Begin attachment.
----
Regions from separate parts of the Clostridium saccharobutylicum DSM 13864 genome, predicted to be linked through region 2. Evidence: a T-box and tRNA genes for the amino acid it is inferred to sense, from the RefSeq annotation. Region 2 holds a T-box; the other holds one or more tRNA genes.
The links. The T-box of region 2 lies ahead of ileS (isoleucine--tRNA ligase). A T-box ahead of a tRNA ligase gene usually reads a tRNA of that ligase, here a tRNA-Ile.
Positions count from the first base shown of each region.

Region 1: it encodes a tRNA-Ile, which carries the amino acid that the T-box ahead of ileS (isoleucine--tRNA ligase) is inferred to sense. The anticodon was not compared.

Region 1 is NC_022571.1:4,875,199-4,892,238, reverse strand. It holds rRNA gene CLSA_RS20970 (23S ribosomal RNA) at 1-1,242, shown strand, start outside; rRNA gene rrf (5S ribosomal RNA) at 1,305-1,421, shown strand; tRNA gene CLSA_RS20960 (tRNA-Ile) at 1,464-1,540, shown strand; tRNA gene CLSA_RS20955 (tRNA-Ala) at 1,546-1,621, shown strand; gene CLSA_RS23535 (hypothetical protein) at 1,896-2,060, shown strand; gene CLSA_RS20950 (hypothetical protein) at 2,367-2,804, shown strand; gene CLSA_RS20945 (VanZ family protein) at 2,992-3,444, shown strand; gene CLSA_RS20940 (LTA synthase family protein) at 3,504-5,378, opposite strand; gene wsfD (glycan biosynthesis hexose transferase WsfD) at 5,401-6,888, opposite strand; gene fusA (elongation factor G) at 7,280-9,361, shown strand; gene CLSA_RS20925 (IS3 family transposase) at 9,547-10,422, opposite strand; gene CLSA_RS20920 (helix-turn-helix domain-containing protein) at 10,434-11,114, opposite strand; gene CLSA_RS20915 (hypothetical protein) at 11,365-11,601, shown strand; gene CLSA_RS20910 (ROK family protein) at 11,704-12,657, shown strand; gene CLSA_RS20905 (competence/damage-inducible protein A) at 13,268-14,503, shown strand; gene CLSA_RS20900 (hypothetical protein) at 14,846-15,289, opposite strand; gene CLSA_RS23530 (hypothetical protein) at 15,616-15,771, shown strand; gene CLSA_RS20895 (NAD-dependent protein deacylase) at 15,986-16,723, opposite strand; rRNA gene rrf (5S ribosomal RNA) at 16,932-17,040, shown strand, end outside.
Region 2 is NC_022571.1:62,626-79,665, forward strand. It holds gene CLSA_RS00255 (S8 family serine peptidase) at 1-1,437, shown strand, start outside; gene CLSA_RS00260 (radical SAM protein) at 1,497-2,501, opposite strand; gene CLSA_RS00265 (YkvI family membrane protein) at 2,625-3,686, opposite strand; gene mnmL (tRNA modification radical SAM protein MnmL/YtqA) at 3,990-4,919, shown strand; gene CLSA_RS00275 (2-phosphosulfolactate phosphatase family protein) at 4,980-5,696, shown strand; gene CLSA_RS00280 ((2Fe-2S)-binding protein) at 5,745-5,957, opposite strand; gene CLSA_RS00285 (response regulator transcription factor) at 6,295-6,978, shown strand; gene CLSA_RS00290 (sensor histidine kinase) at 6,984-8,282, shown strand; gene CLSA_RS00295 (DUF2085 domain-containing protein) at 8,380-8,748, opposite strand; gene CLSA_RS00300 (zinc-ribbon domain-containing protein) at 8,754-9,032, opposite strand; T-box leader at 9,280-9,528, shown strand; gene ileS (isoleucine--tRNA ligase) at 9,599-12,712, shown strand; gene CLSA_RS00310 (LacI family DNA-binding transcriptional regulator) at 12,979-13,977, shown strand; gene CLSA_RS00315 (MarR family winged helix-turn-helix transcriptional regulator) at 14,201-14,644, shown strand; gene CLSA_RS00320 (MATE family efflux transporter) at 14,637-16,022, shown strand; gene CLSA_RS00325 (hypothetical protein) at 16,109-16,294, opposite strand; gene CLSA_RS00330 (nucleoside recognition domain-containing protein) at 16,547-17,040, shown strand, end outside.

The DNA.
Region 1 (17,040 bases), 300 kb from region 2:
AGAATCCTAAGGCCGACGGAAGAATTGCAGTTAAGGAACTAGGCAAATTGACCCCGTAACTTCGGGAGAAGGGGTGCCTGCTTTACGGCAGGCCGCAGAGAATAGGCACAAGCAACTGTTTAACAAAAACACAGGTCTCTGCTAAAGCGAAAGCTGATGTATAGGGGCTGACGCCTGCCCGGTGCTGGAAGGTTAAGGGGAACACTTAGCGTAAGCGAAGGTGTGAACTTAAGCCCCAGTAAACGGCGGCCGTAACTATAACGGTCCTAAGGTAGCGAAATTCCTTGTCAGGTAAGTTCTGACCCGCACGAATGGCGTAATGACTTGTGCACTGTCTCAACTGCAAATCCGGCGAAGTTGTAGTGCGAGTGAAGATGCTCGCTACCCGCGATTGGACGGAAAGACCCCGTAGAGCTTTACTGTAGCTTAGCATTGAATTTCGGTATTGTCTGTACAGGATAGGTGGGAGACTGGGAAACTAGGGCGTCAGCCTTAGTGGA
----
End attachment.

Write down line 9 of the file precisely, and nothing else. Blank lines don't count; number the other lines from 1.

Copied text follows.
AGAATCCTAAGGCCGACGGAAGAATTGCAGTTAAGGAACTAGGCAAATTGACCCCGTAACTTCGGGAGAAGGGGTGCCTGCTTTACGGCAGGCCGCAGAGAATAGGCACAAGCAACTGTTTAACAAAAACACAGGTCTCTGCTAAAGCGAAAGCTGATGTATAGGGGCTGACGCCTGCCCGGTGCTGGAAGGTTAAGGGGAACACTTAGCGTAAGCGAAGGTGTGAACTTAAGCCCCAGTAAACGGCGGCCGTAACTATAACGGTCCTAAGGTAGCGAAATTCCTTGTCAGGTAAGTTCTGACCCGCACGAATGGCGTAATGACTTGTGCACTGTCTCAACTGCAAATCCGGCGAAGTTGTAGTGCGAGTGAAGATGCTCGCTACCCGCGATTGGACGGAAAGACCCCGTAGAGCTTTACTGTAGCTTAGCATTGAATTTCGGTATTGTCTGTACAGGATAGGTGGGAGACTGGGAAACTAGGGCGTCAGCCTTAGTGGA